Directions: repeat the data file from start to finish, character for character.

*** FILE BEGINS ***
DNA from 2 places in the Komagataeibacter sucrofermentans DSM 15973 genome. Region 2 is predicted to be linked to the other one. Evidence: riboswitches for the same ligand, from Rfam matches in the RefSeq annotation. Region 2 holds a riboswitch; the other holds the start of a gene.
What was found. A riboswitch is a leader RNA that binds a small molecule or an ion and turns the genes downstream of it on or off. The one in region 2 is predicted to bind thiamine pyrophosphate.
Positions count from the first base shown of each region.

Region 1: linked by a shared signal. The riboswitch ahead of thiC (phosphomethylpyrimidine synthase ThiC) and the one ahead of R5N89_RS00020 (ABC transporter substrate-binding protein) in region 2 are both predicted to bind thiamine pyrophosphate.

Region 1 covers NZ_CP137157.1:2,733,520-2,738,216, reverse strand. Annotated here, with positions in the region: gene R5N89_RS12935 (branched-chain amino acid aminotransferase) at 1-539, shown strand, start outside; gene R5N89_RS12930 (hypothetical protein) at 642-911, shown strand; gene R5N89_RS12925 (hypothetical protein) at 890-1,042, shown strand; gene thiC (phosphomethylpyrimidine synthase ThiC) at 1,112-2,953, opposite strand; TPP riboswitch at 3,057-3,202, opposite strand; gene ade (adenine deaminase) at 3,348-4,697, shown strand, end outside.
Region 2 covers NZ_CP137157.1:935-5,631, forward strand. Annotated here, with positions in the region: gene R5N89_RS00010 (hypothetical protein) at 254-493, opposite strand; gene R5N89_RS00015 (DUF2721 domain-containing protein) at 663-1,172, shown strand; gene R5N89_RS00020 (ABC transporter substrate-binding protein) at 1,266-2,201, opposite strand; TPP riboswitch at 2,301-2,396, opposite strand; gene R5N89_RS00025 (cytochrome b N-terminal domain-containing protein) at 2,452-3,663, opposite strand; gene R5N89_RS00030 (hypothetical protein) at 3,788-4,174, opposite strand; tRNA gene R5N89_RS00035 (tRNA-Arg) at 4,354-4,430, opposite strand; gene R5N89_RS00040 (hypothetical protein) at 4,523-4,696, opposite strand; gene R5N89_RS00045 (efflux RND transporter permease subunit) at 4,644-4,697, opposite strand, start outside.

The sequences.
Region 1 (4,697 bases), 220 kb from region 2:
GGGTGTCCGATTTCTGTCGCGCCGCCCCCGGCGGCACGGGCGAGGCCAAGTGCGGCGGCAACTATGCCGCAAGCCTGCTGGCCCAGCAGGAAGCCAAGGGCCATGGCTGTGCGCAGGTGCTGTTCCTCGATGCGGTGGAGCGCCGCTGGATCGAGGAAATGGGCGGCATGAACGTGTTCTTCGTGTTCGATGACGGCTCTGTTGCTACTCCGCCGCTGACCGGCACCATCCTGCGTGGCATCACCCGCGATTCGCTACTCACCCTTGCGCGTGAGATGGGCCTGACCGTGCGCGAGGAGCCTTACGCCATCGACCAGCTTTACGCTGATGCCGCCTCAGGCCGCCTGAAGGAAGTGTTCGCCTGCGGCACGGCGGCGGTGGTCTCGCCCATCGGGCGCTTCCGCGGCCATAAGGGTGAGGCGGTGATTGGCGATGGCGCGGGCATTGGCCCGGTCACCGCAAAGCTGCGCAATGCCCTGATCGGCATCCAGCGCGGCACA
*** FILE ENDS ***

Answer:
DNA from 2 places in the Komagataeibacter sucrofermentans DSM 15973 genome. Region 2 is predicted to be linked to the other one. Evidence: riboswitches for the same ligand, from Rfam matches in the RefSeq annotation. Region 2 holds a riboswitch; the other holds the start of a gene.
What was found. A riboswitch is a leader RNA that binds a small molecule or an ion and turns the genes downstream of it on or off. The one in region 2 is predicted to bind thiamine pyrophosphate.
Positions count from the first base shown of each region.

Region 1: linked by a shared signal. The riboswitch ahead of thiC (phosphomethylpyrimidine synthase ThiC) and the one ahead of R5N89_RS00020 (ABC transporter substrate-binding protein) in region 2 are both predicted to bind thiamine pyrophosphate.

Region 1 covers NZ_CP137157.1:2,733,520-2,738,216, reverse strand. Annotated here, with positions in the region: gene R5N89_RS12935 (branched-chain amino acid aminotransferase) at 1-539, shown strand, start outside; gene R5N89_RS12930 (hypothetical protein) at 642-911, shown strand; gene R5N89_RS12925 (hypothetical protein) at 890-1,042, shown strand; gene thiC (phosphomethylpyrimidine synthase ThiC) at 1,112-2,953, opposite strand; TPP riboswitch at 3,057-3,202, opposite strand; gene ade (adenine deaminase) at 3,348-4,697, shown strand, end outside.
Region 2 covers NZ_CP137157.1:935-5,631, forward strand. Annotated here, with positions in the region: gene R5N89_RS00010 (hypothetical protein) at 254-493, opposite strand; gene R5N89_RS00015 (DUF2721 domain-containing protein) at 663-1,172, shown strand; gene R5N89_RS00020 (ABC transporter substrate-binding protein) at 1,266-2,201, opposite strand; TPP riboswitch at 2,301-2,396, opposite strand; gene R5N89_RS00025 (cytochrome b N-terminal domain-containing protein) at 2,452-3,663, opposite strand; gene R5N89_RS00030 (hypothetical protein) at 3,788-4,174, opposite strand; tRNA gene R5N89_RS00035 (tRNA-Arg) at 4,354-4,430, opposite strand; gene R5N89_RS00040 (hypothetical protein) at 4,523-4,696, opposite strand; gene R5N89_RS00045 (efflux RND transporter permease subunit) at 4,644-4,697, opposite strand, start outside.

The sequences.
Region 1 (4,697 bases), 220 kb from region 2:
GGGTGTCCGATTTCTGTCGCGCCGCCCCCGGCGGCACGGGCGAGGCCAAGTGCGGCGGCAACTATGCCGCAAGCCTGCTGGCCCAGCAGGAAGCCAAGGGCCATGGCTGTGCGCAGGTGCTGTTCCTCGATGCGGTGGAGCGCCGCTGGATCGAGGAAATGGGCGGCATGAACGTGTTCTTCGTGTTCGATGACGGCTCTGTTGCTACTCCGCCGCTGACCGGCACCATCCTGCGTGGCATCACCCGCGATTCGCTACTCACCCTTGCGCGTGAGATGGGCCTGACCGTGCGCGAGGAGCCTTACGCCATCGACCAGCTTTACGCTGATGCCGCCTCAGGCCGCCTGAAGGAAGTGTTCGCCTGCGGCACGGCGGCGGTGGTCTCGCCCATCGGGCGCTTCCGCGGCCATAAGGGTGAGGCGGTGATTGGCGATGGCGCGGGCATTGGCCCGGTCACCGCAAAGCTGCGCAATGCCCTGATCGGCATCCAGCGCGGCACA